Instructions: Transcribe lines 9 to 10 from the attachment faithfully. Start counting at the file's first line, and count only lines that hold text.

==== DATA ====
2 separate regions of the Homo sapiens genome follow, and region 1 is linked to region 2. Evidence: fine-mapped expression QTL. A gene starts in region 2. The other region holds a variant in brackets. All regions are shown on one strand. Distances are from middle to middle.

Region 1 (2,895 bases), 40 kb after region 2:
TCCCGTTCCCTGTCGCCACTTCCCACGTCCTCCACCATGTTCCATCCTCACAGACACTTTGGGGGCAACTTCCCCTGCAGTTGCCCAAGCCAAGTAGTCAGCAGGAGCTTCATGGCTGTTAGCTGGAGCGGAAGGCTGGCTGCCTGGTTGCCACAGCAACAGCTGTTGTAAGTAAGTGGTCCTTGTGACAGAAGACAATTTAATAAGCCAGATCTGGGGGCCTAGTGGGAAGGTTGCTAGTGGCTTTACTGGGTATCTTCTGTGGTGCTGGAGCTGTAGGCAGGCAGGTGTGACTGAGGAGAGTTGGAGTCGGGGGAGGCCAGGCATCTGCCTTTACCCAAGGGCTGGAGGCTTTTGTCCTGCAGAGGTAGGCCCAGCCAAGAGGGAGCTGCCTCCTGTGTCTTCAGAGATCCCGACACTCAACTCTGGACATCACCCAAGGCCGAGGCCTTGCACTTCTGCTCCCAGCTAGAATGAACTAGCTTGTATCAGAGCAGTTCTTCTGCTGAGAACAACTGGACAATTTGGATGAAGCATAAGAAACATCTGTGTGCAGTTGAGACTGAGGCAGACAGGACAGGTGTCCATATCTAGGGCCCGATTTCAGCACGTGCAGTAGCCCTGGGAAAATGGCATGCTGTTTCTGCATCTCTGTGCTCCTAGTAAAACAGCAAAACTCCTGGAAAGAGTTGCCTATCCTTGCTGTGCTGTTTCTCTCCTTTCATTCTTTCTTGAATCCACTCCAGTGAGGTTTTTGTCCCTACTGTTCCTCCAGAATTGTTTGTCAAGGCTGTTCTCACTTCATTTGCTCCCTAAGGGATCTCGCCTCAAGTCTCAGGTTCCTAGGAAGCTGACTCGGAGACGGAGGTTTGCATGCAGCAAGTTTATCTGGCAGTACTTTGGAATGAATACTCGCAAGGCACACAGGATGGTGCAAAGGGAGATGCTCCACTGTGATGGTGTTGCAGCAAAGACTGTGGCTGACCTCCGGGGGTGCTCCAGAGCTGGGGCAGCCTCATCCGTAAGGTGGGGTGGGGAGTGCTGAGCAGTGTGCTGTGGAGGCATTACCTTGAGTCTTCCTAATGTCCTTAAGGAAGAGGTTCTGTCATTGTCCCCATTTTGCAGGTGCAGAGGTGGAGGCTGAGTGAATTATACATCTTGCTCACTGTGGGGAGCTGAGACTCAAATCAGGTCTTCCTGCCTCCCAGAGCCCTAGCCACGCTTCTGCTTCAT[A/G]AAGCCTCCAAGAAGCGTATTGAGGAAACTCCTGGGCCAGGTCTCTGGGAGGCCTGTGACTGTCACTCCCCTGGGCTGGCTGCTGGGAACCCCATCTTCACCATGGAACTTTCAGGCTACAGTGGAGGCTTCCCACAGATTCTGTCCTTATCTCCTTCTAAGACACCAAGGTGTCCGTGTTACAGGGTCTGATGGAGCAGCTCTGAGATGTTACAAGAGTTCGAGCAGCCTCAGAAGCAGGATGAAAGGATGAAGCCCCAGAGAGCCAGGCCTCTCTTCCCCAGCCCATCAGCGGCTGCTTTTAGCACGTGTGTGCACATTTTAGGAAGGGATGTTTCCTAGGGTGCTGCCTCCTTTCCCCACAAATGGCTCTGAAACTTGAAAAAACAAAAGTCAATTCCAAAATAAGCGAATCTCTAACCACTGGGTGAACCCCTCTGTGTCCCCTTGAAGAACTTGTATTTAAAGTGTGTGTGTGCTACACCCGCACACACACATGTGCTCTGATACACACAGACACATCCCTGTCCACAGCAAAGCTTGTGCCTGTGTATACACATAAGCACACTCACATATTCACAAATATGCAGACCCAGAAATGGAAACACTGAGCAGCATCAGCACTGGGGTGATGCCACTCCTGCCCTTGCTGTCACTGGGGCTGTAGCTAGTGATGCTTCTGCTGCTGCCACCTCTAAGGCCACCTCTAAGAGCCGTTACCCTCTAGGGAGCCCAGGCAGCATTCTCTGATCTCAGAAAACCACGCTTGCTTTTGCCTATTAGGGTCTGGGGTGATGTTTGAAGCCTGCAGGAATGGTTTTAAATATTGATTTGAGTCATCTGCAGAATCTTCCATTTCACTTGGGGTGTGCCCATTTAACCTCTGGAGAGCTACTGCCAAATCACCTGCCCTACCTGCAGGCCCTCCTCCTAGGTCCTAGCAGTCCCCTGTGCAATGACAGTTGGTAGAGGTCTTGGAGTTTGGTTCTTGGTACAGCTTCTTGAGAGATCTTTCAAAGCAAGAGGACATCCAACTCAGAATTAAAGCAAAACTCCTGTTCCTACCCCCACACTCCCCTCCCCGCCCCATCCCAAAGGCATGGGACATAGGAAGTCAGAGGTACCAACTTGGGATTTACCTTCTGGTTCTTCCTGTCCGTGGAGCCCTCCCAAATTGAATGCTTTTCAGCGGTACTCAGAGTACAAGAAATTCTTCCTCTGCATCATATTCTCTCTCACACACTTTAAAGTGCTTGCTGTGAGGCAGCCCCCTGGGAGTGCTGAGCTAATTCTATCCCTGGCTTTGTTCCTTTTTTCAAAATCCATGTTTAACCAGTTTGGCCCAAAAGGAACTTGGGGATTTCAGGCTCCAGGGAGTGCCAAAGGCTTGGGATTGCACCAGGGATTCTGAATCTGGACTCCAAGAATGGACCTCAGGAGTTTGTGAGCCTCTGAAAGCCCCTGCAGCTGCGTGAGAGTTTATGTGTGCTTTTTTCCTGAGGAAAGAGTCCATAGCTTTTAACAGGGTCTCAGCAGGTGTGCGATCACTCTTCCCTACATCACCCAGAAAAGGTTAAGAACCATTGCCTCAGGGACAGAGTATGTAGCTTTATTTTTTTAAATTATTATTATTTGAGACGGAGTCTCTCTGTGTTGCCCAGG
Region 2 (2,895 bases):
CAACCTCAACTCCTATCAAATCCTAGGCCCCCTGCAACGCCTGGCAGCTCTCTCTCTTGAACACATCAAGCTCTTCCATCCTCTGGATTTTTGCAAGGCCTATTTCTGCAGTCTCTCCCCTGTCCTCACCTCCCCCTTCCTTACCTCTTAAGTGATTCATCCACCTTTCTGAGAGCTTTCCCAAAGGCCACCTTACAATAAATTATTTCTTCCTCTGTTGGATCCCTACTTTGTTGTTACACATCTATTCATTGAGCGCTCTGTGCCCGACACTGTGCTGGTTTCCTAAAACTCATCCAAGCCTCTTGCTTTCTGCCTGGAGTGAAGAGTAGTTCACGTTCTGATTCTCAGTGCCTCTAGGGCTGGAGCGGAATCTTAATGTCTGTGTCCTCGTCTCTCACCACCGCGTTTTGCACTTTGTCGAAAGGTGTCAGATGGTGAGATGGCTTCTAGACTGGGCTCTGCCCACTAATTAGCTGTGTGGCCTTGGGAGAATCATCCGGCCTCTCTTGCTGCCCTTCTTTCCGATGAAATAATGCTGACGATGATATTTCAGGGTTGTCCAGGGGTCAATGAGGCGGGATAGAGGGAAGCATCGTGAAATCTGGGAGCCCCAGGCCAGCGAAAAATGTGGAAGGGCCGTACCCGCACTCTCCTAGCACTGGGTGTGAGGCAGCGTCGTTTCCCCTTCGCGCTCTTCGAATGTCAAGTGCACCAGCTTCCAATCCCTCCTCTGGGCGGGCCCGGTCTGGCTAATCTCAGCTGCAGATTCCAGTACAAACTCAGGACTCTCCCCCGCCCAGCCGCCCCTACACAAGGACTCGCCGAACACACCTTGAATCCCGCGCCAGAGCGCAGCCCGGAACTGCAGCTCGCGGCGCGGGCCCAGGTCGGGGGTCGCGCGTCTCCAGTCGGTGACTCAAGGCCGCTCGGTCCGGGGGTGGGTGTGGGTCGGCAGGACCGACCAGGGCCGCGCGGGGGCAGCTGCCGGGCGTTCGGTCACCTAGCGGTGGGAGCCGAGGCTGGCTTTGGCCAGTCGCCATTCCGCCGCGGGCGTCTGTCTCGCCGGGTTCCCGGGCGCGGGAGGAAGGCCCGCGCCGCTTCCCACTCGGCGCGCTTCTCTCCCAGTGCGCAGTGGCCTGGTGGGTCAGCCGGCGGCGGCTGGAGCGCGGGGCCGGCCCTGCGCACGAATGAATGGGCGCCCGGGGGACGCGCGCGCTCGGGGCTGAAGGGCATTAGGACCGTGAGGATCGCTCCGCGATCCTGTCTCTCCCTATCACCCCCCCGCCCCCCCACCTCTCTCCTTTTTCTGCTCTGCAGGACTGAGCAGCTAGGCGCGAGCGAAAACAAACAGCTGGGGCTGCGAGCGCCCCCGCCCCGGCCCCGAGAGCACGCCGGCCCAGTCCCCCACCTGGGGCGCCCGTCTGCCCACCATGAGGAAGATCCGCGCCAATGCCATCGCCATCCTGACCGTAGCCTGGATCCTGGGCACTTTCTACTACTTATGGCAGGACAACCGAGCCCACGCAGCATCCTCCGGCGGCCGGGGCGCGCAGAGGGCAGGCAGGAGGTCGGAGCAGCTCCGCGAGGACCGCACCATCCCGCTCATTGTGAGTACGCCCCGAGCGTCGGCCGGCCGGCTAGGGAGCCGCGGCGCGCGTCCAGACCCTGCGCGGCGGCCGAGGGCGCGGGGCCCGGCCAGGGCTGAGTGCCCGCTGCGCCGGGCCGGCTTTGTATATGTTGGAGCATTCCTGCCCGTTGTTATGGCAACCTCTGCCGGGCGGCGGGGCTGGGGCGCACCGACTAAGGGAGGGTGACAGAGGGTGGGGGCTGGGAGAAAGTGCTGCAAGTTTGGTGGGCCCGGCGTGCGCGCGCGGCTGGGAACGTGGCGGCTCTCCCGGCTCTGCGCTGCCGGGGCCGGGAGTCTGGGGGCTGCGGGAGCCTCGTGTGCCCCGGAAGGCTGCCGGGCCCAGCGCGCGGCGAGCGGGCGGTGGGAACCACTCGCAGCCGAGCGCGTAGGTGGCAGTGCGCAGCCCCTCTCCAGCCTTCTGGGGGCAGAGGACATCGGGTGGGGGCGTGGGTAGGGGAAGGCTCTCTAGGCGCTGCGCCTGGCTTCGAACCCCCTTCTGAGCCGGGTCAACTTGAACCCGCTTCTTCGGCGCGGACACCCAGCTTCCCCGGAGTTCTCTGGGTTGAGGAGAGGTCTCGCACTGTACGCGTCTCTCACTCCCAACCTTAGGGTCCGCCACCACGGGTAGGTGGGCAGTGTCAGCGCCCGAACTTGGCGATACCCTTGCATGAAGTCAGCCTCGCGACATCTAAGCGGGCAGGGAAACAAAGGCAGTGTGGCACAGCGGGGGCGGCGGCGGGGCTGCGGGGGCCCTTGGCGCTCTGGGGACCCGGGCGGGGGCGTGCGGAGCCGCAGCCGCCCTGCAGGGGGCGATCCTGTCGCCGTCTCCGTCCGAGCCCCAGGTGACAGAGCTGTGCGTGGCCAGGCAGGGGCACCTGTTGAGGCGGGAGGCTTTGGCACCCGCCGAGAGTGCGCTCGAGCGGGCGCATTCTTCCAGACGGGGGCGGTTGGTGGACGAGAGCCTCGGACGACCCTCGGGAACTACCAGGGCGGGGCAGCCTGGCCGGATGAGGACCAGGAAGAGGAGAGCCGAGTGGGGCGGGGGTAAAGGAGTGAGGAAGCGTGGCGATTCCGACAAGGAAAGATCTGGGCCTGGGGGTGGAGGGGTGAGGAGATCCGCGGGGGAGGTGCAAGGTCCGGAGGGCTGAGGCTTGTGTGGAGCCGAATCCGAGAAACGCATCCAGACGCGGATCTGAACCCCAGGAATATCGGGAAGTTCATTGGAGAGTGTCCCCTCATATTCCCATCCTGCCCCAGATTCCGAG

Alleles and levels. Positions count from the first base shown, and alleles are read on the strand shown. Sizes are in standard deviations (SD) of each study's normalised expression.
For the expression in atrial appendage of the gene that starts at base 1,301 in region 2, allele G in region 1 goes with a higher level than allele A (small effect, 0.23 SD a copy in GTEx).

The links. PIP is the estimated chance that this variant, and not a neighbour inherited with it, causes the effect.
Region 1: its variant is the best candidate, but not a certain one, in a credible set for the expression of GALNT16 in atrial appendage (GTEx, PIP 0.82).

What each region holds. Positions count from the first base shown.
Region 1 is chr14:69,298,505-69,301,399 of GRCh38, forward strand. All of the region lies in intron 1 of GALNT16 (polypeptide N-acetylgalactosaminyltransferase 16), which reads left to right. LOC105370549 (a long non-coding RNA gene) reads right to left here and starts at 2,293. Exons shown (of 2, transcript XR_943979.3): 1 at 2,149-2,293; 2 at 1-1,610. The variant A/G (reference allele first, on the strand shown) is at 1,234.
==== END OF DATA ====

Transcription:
Region 1: its variant is the best candidate, but not a certain one, in a credible set for the expression of GALNT16 in atrial appendage (GTEx, PIP 0.82).

What each region holds. Positions count from the first base shown.